SALT LAKE CITY — If the new photos of Mars from the rover Curiosity remind you of southern Utah, you're not alone.
Many Earth-bound scientists have been struck by similarities between the red planet and Utah's red rock deserts.
"I specialize in sedimentary geology, and that's a lot of what they're finding on Mars," said Marjorie Chan, professor of geology at the University of Utah.
The geologic comparisons are helping scientists firm up a new understanding of Martian history and the possibility that life once existed on Earth's neighboring planet.
NASA missions to Mars in recent years have obtained steadily improving imagery, and Curiosity is providing the most detailed pictures yet. Collectively, the missions reveal vast red deserts with broken rocks resembling volcanic areas on Earth, and exposed layers that look like stratified sedimentary rocks in southern Utah.
"It's really exciting because we're able to see things now that we could never see before," Chan said. "Partly, that's why we're recognizing that Mars is more Earth-like than we had previously thought."
Underlining the comparison is a project that's been under way in southern Utah for more than a decade. The Mars Society has been operating a pseudo-Mars habitat in a barren desert area near Hanksville since 2002.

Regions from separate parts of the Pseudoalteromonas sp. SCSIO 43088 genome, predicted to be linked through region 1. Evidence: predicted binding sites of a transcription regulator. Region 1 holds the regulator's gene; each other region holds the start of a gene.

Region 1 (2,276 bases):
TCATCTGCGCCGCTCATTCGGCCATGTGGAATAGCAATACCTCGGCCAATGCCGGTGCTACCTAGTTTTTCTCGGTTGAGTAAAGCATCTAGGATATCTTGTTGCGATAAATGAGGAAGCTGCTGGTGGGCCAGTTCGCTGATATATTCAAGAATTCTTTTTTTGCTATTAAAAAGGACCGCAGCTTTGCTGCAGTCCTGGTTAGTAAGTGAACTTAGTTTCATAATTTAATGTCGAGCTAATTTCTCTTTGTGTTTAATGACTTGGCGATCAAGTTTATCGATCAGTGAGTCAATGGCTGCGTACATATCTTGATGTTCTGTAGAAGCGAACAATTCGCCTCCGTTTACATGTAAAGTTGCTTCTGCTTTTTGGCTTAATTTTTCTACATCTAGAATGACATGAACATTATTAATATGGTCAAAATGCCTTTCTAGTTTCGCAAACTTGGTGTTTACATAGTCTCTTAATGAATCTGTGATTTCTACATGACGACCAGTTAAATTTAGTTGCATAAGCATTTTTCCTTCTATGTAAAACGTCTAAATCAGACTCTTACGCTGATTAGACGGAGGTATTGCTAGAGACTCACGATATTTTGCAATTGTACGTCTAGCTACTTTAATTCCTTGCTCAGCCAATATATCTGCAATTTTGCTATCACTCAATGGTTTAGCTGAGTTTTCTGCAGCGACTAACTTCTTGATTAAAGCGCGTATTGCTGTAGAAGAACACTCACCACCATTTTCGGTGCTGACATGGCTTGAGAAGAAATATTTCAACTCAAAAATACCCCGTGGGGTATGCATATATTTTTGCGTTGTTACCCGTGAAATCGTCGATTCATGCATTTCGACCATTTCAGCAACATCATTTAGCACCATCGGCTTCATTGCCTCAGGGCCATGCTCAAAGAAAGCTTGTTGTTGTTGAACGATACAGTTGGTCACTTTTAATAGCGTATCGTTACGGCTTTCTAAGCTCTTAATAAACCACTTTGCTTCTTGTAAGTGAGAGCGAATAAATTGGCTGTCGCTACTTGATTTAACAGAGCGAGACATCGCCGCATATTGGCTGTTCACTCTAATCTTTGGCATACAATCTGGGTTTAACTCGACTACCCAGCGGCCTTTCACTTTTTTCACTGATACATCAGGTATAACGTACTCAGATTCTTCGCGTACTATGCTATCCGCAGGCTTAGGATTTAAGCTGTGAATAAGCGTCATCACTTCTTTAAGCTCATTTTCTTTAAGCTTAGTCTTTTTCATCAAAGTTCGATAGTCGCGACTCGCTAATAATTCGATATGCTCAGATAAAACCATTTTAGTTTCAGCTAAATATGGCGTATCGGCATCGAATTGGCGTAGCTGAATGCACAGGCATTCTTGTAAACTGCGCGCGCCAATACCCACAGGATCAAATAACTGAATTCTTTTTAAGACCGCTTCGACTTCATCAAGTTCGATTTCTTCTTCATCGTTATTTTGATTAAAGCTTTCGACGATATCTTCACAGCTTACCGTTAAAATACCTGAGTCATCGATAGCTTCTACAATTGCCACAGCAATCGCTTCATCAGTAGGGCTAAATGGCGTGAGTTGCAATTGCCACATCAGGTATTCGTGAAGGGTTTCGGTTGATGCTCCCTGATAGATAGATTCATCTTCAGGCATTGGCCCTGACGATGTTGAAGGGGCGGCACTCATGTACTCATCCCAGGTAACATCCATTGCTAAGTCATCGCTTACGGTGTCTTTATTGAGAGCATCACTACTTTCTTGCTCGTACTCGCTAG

Volunteers have been living, on and off, in a small building that looks like a space colony surrounded by a harsh Martian landscape. The project is designed to test methods, equipment and human behavior in a manned mission to Mars.
The Utah project is currently on hiatus, but The Mars Society is seeking volunteers for the next round of simulations.
Chan has led teams of space scientists into southern Utah to examine landscapes that have similarities to places on Mars. Exposed layers of sedimentary rock are especially useful to scientists because they provide clues about the history of environmental change.
"We think that many of the same processes and some of the kinds of environments that we can see exposed in southern Utah are probably similar to some of the environments on Mars," Chan said.
On Earth, sedimentary rock is typically mud and sand that was originally deposited by wind and water. Chan said recent missions to Mars have already laid some questions to rest, such as: Was there ever water on Mars?
"I think that the question is now out the window," Chan said. "We know that there was water on Mars. And now we need to know the extent of it. And of course, the tantalizing question is: Is there life on Mars? Wherever there's water on Earth, we know that life exists."
Because of increased public interest in Mars, the Clark Planetarium scheduled Chan for a lecture on similarities between Utah and Mars at 7 p.m. Thursday. The lecture costs $2 and is scheduled for the exhibition area on the third floor of the planetarium, 110 S. 400 West.